Project Description

Photo of Rock Island Dam.The dam is a reinforced concrete structure. The base of the project is anchored to solid basaltic bedrock. Looking from the Douglas County side, a 590-foot-long gravity dam section rises above and in front of the left bank fishway. Attached to this wall is the 870-foot-long headworks which includes the First Powerhouse. The spillway is divided by the center fishway and has a total length of 1,424 feet. The east spillway contains a total of 14 gates. The west spillway has 17 gates. The Second Powerhouse is 470 feet wide. The remaining length of the dam is taken up by the right bank fish facilities and assembly area.

Generators

A steel shaft directly connects the turbine to the electricity-producing generator. In Powerhouse One, there is one house unit rated at 1,230 kilowatts and all four of the original generators have been rewound. One generator retains its original nameplate rating of 15,000 kilowatts. The other three were upgraded and each have a nameplate rating of 20,700 kilowatts. The six additional generators are each rated at 22,500 kilowatts.

The Second powerhouse contains eight horizontal bulb turbine generators. They were the first installed in the United States and were the largest in the world when installed between 1974-79. The generators are encased in watertight steel shells. Each submarine-like bulb is located within a draft tube (water passage). Each generator has a nameplate rating of 51,300 kilowatts, bringing the nameplate capacity of the eight units to 410,400 kilowatts. The total nameplate rating of both powerhouses is 623,725 kilowatts. The total project generates enough electrical power to serve a city the size of Vancouver, Washington plus the rest of Clark County.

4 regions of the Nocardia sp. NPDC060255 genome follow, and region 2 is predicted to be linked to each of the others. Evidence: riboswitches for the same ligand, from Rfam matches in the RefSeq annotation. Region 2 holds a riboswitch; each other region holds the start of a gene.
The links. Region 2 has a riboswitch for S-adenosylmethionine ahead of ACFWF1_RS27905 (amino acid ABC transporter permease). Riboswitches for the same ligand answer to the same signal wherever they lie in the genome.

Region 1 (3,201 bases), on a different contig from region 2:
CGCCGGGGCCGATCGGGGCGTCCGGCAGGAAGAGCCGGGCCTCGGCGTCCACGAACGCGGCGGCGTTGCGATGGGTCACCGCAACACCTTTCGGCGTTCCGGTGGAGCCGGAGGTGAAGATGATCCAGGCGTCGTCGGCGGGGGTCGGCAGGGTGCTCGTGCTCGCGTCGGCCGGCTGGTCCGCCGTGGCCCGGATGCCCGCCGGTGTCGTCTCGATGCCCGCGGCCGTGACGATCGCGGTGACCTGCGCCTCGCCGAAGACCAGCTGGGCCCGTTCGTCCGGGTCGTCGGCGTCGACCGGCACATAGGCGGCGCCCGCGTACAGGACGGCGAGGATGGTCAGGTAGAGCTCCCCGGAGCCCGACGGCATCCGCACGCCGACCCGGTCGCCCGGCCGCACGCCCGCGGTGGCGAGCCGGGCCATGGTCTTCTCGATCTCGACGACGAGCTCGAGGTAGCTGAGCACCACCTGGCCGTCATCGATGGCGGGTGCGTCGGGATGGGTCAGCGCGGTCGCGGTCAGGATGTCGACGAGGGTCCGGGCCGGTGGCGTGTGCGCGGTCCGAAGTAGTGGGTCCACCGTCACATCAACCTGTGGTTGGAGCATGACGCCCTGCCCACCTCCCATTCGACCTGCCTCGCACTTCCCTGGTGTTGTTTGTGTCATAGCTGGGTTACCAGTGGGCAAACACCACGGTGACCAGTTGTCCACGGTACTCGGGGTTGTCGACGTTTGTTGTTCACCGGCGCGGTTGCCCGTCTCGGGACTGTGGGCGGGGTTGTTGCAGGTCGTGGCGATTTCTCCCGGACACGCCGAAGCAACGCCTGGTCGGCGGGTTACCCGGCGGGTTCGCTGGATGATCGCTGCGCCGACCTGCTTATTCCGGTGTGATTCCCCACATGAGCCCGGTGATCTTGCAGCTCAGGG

Transmission

Power from Rock Island Dam flows to major distribution points where it can be delivered to Chelan County customers. Power also flows to the BPA transmission grid, and to the Puget Sound area.

Turbines

Photo of Rock Island turbine blades.Although classified as hydraulic turbines, the prime movers are immense water wheels closely resembling a ship propeller. There are 11 of these vertical shaft impellers in the First Powerhouse. The water wheel blades are adjustable to maintain maximum capacity and efficiency at different heads caused by varying river flow conditions. The 11 units produce 334,100 horsepower, which is equal to the horsepower generated by 66 mainline diesel electric locomotives or 2,371 mid-sized automobiles.

There are eight horizontal shaft turbines in the Second powerhouse, each developing 71,600 horsepower. The turbine shaft drives the generator at a speed of 85.7 revolutions per minute. The eight units produce a total of 572,800 horsepower, which is equal to the horsepower generated by 115 mainline diesel electric locomotives or 4,114 mid-sized automobiles. 

Spillway Gates

The crest of the reservoir can be regulated by spillway gates, which open individually and allow water to pass through. The gates pass water seasonally that is surplus to power generation requirements or as required for downstream fish passage. There are 31 crest gates.